The Dutch at the W South Beach, opens to the public today with lunch and dinner service (breakfast to follow).
Chef Andrew Carmellini decided to start the Dutch in Miami Beach after success with his two New York restaurants, Locanda Verde and the Dutch.
With the Dutch Miami, chef Carmellini has decided to take with him the parts of the New York location that will work well here namely an extensive raw bar, prime meats, and soulful American fare, and tweak the decor and menu.
The result is a space that looks both both bright and warm. White brick walls are reminiscent of an old and well-loved kitchen. Bookcases that line the walls are filled with model boats, jars, and old Florida memorabilia -- handpicked by Carmellini, who said he'd been collecting the odds and ends for about a year.
The large bar, with hand-aged mirrors, looks like a good place to meet friends for a drink or a meal.
The menu is eclectic, serving everything from little oyster sandwiches ($ each) and blue crab pizza with tomato, zucchini, & jalapeno ($18) to short rib mole ($35), Florida red snapper with mussel-ginger sauce ($28), and spice-glazed pork chop ($29).
Selections from the raw bar range from oysters (sold individually $3 each) to peel and eat shrimp ($19) to stone crab claws (MP). High rollers can dine on one of the two raw platters, the Biscayne ($75) and the Collins ($125).
We asked chef Carmellini a few questions about his plans for the new space, the menu, and where he's sourcing food locally.
New Times: Tell us about the decor of the Dutch Miami Beach.
Andrew Carmellini: The Dutch New York is in Soho and it feels very much like New York. There's a sense of place to it. I wanted to do the same thing here. I wanted to make a restaurant that had a sense of Miami but didn't look too Art Deco. I also didn't want to slick it out and make it ultra-loungy. I wanted it to be unique. If you look around, there's stuff I've been buying over the past year, like vintage maps, books, and model boats. They're placed around the room to create a feeling that's bohemian and homey. It feels like it has some soul.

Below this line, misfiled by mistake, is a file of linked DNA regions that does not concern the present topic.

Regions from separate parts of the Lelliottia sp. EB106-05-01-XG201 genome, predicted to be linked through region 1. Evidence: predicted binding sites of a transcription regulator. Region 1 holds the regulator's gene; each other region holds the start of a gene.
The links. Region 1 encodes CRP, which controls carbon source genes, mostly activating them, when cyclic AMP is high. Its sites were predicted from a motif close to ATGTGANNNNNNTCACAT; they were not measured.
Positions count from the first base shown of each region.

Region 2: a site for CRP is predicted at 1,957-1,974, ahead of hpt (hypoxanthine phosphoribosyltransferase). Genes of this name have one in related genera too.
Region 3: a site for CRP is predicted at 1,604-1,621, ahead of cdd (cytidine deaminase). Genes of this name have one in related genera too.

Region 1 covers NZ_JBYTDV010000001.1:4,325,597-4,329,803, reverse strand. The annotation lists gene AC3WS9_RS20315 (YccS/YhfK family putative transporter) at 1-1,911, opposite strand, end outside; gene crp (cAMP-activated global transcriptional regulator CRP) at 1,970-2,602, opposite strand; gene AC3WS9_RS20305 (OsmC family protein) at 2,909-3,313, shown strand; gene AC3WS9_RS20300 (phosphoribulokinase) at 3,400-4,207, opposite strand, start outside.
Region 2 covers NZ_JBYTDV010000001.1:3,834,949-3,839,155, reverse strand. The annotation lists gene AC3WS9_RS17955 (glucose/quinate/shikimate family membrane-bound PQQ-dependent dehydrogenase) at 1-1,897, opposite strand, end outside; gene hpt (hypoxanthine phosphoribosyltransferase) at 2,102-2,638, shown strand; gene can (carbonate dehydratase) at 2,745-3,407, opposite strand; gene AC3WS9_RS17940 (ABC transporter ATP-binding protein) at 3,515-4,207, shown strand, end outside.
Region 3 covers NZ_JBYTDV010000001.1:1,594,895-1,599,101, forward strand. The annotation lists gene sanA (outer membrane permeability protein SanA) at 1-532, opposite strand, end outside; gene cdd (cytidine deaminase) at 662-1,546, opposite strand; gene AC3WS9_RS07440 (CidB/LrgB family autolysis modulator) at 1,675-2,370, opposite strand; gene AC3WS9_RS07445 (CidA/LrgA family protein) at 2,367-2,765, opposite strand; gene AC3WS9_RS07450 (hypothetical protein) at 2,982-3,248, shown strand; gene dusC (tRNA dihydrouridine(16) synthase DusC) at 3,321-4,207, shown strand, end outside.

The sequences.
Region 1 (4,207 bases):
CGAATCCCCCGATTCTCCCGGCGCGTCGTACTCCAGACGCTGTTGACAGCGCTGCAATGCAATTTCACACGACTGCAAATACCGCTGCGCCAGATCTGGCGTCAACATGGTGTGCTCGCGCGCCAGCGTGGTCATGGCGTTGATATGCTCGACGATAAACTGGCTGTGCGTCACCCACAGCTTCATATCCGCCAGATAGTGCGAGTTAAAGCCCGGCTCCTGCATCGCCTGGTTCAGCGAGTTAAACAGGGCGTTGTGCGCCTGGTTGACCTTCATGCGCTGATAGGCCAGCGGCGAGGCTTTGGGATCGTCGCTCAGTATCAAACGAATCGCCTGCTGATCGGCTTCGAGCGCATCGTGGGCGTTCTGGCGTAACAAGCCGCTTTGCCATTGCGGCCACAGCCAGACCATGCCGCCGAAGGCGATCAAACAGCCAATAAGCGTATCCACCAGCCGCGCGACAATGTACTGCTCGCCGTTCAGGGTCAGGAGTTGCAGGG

On your blog, you've been talking a lot about visiting farms in South Florida. What are you finding?
It's a little confusing because here in Miami heirloom tomato season is starting and in New York we're doing butternut squash. I am trying to use as much local produce as I can. For instance, I've been to Teena's Pride, but in the end, my philosophy here is the same as in New York. Local is important, but it has to taste good.
Right now, avocados are awesome and so we're using them. I've been working on my sourcing for a year and my red snappers are coming from Sarasota. I've got a good line on true Florida red snapper.
Stone crabs are coming out of the Keys. Were getting them from D&D in Key Largo. I found a guy in Little River that makes his own burrata from Wisconsin curds. It's very, very good, so I'm using that.
But, a lot of my meat comes from Pennsylvania, and I'm getting my oysters from up north.
How do you plan to work both Miami and New York restaurants? Will we see a lot of you in Miami?
Right now I'm here 14 hours a day every day. I was here anyway for a month a year to see my family.
What can people expect when they come for a meal at the Dutch?
My restaurants in New York are both neighborhoody. You can come on a Tuesday and have a bowl of pasta or you can go out on Saturday and have tequila and oysters. We have all kinds of people eating there. It's not just finance guys or fashionistas. We get a great cross-section of people. That's what I'm going to try to do here.
We're not having foams and layers, although I did that in the past. This is a more soulful approach. Good service and good food, but without pretension.
I'm also pretty passionate about the bar. We're going to have great cocktails and a great bourbon list.
The Dutch opens for lunch and dinner today, November 14, and for breakfast, starting November 15.
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